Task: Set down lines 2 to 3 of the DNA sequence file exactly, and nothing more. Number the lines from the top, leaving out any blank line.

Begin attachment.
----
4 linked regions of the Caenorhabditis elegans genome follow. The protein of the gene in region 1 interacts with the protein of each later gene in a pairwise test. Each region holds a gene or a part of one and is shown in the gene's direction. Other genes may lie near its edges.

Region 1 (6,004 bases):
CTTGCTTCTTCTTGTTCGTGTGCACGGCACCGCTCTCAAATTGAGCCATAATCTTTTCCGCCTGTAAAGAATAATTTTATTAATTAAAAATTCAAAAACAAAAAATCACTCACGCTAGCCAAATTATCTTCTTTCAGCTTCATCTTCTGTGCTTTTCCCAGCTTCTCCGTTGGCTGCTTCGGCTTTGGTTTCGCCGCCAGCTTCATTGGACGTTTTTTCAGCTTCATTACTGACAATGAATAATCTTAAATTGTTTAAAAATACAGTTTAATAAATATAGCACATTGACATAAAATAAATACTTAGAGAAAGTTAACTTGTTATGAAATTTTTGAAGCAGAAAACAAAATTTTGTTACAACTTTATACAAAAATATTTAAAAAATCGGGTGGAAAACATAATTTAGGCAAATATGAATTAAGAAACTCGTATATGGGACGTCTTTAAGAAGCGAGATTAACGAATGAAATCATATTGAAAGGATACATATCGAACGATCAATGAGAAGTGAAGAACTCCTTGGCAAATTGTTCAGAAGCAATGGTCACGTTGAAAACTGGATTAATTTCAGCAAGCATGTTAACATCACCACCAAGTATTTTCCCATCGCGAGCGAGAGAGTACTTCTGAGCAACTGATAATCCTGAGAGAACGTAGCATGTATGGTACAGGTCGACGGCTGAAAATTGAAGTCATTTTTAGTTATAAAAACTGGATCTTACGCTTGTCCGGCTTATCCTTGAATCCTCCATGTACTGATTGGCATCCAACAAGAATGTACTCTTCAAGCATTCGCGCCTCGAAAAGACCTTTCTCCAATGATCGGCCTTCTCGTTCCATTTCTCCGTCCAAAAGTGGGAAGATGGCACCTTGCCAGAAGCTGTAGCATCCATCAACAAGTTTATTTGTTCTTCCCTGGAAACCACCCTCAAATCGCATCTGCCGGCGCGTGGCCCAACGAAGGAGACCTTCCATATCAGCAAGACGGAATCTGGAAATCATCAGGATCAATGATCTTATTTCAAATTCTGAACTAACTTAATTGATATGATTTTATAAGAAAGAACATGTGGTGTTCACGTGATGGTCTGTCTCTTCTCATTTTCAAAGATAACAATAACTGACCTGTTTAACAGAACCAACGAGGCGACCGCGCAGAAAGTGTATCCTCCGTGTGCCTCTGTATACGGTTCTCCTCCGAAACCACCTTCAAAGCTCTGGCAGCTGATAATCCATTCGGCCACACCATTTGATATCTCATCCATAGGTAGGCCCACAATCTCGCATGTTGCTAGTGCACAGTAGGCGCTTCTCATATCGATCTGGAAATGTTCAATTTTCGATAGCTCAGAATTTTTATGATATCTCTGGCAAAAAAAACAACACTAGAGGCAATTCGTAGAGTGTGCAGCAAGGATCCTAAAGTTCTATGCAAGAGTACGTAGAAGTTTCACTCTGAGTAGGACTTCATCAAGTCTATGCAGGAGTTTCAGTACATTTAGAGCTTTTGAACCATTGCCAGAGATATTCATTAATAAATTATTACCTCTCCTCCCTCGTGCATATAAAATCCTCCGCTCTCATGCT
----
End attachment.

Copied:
Region 1 (6,004 bases):
CTTGCTTCTTCTTGTTCGTGTGCACGGCACCGCTCTCAAATTGAGCCATAATCTTTTCCGCCTGTAAAGAATAATTTTATTAATTAAAAATTCAAAAACAAAAAATCACTCACGCTAGCCAAATTATCTTCTTTCAGCTTCATCTTCTGTGCTTTTCCCAGCTTCTCCGTTGGCTGCTTCGGCTTTGGTTTCGCCGCCAGCTTCATTGGACGTTTTTTCAGCTTCATTACTGACAATGAATAATCTTAAATTGTTTAAAAATACAGTTTAATAAATATAGCACATTGACATAAAATAAATACTTAGAGAAAGTTAACTTGTTATGAAATTTTTGAAGCAGAAAACAAAATTTTGTTACAACTTTATACAAAAATATTTAAAAAATCGGGTGGAAAACATAATTTAGGCAAATATGAATTAAGAAACTCGTATATGGGACGTCTTTAAGAAGCGAGATTAACGAATGAAATCATATTGAAAGGATACATATCGAACGATCAATGAGAAGTGAAGAACTCCTTGGCAAATTGTTCAGAAGCAATGGTCACGTTGAAAACTGGATTAATTTCAGCAAGCATGTTAACATCACCACCAAGTATTTTCCCATCGCGAGCGAGAGAGTACTTCTGAGCAACTGATAATCCTGAGAGAACGTAGCATGTATGGTACAGGTCGACGGCTGAAAATTGAAGTCATTTTTAGTTATAAAAACTGGATCTTACGCTTGTCCGGCTTATCCTTGAATCCTCCATGTACTGATTGGCATCCAACAAGAATGTACTCTTCAAGCATTCGCGCCTCGAAAAGACCTTTCTCCAATGATCGGCCTTCTCGTTCCATTTCTCCGTCCAAAAGTGGGAAGATGGCACCTTGCCAGAAGCTGTAGCATCCATCAACAAGTTTATTTGTTCTTCCCTGGAAACCACCCTCAAATCGCATCTGCCGGCGCGTGGCCCAACGAAGGAGACCTTCCATATCAGCAAGACGGAATCTGGAAATCATCAGGATCAATGATCTTATTTCAAATTCTGAACTAACTTAATTGATATGATTTTATAAGAAAGAACATGTGGTGTTCACGTGATGGTCTGTCTCTTCTCATTTTCAAAGATAACAATAACTGACCTGTTTAACAGAACCAACGAGGCGACCGCGCAGAAAGTGTATCCTCCGTGTGCCTCTGTATACGGTTCTCCTCCGAAACCACCTTCAAAGCTCTGGCAGCTGATAATCCATTCGGCCACACCATTTGATATCTCATCCATAGGTAGGCCCACAATCTCGCATGTTGCTAGTGCACAGTAGGCGCTTCTCATATCGATCTGGAAATGTTCAATTTTCGATAGCTCAGAATTTTTATGATATCTCTGGCAAAAAAAACAACACTAGAGGCAATTCGTAGAGTGTGCAGCAAGGATCCTAAAGTTCTATGCAAGAGTACGTAGAAGTTTCACTCTGAGTAGGACTTCATCAAGTCTATGCAGGAGTTTCAGTACATTTAGAGCTTTTGAACCATTGCCAGAGATATTCATTAATAAATTATTACCTCTCCTCCCTCGTGCATATAAAATCCTCCGCTCTCATGCT